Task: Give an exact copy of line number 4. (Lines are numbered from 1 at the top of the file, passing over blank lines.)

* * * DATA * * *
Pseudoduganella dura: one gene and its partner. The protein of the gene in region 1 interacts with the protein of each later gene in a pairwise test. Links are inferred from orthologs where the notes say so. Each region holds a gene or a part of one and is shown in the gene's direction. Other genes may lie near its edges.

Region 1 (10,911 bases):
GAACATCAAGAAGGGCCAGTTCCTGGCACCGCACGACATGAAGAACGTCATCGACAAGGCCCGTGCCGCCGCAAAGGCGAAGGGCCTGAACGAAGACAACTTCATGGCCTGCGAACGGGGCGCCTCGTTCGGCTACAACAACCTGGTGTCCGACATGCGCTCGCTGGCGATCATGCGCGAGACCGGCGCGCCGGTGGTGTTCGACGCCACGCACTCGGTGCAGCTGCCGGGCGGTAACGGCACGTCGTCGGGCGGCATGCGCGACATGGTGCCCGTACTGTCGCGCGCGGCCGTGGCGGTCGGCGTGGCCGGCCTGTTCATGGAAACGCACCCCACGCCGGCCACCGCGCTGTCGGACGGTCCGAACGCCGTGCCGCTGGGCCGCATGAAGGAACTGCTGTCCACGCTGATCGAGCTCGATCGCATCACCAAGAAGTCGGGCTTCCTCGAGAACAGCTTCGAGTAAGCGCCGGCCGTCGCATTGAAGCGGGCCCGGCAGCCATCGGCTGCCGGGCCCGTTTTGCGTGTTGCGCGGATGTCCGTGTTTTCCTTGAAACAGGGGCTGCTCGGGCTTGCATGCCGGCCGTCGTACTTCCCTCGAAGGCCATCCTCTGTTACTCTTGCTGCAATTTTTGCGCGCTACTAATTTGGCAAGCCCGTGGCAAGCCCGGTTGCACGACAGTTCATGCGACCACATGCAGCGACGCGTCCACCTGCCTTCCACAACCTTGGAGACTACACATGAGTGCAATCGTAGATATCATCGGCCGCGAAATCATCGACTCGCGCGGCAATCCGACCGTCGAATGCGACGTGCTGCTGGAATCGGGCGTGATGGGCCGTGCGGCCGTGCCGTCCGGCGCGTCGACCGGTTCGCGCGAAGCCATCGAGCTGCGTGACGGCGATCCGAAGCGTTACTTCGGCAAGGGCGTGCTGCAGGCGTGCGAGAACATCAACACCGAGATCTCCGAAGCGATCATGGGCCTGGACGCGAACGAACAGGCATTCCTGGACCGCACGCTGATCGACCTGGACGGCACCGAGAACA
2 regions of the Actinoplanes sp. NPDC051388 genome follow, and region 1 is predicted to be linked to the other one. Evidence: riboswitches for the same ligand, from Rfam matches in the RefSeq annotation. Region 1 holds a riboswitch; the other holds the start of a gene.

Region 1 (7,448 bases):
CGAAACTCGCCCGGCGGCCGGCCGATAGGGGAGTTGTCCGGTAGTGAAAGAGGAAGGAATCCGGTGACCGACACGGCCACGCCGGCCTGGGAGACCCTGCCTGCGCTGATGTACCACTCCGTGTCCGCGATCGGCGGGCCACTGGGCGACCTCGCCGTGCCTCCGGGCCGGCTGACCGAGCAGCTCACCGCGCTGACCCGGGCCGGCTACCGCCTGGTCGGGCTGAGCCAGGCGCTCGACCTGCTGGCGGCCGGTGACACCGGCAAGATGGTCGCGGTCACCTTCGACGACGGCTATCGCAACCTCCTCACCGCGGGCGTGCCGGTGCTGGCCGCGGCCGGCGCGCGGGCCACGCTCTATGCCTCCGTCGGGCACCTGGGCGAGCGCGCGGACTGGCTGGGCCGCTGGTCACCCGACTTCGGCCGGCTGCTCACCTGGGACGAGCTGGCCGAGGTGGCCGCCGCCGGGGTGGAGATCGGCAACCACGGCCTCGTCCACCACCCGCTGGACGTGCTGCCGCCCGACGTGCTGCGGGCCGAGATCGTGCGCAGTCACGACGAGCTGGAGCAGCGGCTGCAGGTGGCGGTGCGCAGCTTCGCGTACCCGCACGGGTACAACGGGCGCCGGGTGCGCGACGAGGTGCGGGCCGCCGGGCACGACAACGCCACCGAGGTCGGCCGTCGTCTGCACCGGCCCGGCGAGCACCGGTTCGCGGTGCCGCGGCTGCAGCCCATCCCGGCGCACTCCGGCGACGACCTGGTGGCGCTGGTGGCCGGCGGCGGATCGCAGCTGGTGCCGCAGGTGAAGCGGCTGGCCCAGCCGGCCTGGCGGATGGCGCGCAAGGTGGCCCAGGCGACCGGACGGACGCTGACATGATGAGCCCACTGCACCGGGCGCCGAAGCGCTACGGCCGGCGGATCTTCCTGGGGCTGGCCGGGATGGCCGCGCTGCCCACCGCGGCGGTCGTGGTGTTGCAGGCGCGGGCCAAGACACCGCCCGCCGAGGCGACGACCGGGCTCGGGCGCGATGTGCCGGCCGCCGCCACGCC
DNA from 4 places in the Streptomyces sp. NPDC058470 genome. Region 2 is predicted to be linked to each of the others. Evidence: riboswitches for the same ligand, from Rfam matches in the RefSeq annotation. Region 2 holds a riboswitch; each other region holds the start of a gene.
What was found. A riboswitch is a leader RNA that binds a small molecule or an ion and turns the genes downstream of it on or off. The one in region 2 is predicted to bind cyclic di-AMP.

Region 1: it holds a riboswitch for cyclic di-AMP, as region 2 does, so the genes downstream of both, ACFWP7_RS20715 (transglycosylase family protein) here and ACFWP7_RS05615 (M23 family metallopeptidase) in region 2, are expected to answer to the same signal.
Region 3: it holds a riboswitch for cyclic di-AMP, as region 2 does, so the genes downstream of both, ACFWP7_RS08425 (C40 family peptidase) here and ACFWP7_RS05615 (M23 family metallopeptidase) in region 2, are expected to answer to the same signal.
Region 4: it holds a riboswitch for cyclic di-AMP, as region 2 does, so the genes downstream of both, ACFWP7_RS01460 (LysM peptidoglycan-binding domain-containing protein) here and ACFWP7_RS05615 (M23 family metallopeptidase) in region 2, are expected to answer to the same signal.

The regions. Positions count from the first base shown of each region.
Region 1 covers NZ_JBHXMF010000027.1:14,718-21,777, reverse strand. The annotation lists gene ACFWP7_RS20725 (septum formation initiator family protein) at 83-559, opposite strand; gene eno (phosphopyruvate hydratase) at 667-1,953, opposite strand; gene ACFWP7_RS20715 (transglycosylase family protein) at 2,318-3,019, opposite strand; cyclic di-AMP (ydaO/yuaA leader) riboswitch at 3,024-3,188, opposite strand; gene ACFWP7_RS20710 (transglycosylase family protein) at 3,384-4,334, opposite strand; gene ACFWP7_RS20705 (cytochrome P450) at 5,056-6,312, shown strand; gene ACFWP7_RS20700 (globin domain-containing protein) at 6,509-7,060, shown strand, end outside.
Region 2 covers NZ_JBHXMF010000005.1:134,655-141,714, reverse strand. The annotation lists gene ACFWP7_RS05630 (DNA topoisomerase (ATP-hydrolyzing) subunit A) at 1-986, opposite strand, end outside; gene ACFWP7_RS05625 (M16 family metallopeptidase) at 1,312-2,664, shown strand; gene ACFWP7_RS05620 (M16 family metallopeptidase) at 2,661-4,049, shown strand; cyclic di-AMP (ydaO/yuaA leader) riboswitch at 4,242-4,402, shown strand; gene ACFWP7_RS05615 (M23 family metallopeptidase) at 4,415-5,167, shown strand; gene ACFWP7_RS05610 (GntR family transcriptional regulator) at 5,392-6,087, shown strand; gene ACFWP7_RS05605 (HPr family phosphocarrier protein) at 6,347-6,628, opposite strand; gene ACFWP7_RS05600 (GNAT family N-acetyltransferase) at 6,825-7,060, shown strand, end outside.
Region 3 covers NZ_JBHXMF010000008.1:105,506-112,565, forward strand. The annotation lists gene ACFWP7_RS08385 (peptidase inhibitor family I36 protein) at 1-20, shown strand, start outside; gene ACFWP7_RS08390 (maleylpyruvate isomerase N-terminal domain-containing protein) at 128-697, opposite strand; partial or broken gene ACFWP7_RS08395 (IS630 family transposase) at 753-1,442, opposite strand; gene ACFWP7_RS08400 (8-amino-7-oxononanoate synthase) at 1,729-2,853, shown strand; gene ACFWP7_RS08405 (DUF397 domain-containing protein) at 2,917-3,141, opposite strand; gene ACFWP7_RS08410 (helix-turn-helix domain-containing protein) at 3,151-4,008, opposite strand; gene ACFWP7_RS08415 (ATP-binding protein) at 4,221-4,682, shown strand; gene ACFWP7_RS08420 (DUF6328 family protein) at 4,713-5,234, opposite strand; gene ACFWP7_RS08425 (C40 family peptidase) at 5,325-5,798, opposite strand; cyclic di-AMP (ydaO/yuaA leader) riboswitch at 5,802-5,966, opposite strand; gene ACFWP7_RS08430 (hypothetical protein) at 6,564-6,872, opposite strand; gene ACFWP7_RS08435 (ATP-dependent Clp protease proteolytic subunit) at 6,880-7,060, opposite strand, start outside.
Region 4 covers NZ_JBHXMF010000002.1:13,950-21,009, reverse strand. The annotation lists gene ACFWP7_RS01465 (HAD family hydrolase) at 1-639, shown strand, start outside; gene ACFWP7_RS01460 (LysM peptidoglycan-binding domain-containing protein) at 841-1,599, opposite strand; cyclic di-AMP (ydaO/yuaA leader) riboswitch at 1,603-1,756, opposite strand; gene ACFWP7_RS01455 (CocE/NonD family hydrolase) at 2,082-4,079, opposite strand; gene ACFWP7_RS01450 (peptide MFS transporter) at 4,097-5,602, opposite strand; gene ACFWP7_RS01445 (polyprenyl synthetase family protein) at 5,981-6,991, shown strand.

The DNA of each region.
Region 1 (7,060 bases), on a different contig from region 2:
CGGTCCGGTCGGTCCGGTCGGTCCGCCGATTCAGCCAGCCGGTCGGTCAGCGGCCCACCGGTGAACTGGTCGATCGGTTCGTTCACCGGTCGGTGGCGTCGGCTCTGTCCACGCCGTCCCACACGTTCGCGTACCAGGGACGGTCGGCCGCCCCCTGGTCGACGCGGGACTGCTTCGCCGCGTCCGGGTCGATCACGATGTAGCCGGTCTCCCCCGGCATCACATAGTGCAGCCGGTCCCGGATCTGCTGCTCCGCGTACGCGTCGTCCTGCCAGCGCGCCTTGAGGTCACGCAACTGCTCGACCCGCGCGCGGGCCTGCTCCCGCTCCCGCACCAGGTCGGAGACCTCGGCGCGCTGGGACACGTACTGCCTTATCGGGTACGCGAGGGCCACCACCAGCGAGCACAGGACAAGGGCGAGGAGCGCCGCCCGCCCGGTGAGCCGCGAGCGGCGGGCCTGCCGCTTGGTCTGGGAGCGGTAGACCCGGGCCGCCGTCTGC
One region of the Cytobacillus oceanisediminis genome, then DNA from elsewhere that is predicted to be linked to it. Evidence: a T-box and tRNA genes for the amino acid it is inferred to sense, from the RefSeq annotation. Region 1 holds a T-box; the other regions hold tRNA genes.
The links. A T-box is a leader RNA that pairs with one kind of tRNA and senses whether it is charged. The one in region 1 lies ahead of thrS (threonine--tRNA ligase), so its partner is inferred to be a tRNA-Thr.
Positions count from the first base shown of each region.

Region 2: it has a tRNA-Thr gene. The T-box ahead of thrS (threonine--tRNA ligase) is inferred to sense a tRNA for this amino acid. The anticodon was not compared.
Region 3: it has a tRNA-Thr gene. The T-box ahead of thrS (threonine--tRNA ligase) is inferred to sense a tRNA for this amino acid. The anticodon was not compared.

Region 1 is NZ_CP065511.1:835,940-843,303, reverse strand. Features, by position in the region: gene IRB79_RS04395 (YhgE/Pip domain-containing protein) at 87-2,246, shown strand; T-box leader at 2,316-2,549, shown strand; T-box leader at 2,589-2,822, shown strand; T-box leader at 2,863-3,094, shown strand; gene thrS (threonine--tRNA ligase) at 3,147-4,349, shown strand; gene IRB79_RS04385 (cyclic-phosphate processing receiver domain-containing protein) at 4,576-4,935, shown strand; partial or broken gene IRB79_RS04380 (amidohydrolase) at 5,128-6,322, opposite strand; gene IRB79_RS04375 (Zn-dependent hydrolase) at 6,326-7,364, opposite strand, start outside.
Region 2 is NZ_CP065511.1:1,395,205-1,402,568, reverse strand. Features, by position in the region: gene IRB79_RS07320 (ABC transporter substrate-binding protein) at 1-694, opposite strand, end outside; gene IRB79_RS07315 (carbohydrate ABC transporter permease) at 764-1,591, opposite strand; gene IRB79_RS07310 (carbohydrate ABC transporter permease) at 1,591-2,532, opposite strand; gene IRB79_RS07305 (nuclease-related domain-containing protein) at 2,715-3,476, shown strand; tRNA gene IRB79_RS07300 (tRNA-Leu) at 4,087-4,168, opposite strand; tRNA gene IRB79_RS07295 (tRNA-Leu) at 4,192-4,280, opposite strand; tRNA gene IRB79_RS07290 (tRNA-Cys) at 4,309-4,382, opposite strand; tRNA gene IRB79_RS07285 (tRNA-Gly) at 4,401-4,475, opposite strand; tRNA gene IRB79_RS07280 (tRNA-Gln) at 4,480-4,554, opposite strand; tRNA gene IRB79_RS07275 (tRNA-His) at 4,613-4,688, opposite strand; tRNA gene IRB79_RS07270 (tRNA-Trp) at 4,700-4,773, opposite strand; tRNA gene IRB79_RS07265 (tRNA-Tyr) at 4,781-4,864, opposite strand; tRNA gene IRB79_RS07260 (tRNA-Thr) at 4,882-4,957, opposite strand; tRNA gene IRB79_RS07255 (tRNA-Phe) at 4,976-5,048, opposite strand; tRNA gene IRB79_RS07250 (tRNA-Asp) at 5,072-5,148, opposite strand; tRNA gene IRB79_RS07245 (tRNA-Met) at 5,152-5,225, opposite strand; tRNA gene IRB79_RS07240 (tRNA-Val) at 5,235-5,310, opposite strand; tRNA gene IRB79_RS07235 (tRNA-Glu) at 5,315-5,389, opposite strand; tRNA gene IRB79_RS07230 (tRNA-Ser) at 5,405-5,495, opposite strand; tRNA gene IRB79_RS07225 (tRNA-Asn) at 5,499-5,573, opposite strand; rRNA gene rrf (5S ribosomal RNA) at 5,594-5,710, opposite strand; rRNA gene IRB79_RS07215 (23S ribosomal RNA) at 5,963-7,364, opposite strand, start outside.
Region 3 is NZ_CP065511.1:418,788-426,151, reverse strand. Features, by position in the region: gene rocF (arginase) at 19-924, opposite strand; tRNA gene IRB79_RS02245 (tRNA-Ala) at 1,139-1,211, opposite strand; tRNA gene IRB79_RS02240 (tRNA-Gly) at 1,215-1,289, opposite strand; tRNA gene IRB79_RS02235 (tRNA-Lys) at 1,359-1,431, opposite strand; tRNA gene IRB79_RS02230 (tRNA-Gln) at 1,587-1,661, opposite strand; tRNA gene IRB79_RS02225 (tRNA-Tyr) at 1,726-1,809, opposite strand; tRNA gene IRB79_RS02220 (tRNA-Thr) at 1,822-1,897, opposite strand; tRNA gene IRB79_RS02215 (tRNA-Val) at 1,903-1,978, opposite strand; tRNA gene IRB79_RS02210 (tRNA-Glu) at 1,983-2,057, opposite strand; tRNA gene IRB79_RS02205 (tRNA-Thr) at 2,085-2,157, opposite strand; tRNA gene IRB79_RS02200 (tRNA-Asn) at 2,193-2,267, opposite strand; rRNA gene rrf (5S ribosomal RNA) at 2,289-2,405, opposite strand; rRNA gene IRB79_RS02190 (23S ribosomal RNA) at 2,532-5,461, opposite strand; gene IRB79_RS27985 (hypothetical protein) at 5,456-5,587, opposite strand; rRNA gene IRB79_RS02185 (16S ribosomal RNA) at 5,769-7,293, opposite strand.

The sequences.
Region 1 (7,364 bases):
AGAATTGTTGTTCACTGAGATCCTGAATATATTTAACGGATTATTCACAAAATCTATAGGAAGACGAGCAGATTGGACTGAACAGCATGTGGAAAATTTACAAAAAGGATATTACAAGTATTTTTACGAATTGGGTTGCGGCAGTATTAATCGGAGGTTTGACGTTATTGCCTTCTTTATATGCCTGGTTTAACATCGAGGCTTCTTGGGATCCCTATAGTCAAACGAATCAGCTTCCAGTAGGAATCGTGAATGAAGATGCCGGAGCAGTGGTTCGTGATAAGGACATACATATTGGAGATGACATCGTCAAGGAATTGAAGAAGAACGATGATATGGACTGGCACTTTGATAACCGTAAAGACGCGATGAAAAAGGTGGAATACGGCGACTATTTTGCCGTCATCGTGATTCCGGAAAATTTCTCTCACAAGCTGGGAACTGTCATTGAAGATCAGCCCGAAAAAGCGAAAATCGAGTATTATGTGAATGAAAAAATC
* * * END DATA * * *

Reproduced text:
2 regions of the Actinoplanes sp. NPDC051388 genome follow, and region 1 is predicted to be linked to the other one. Evidence: riboswitches for the same ligand, from Rfam matches in the RefSeq annotation. Region 1 holds a riboswitch; the other holds the start of a gene.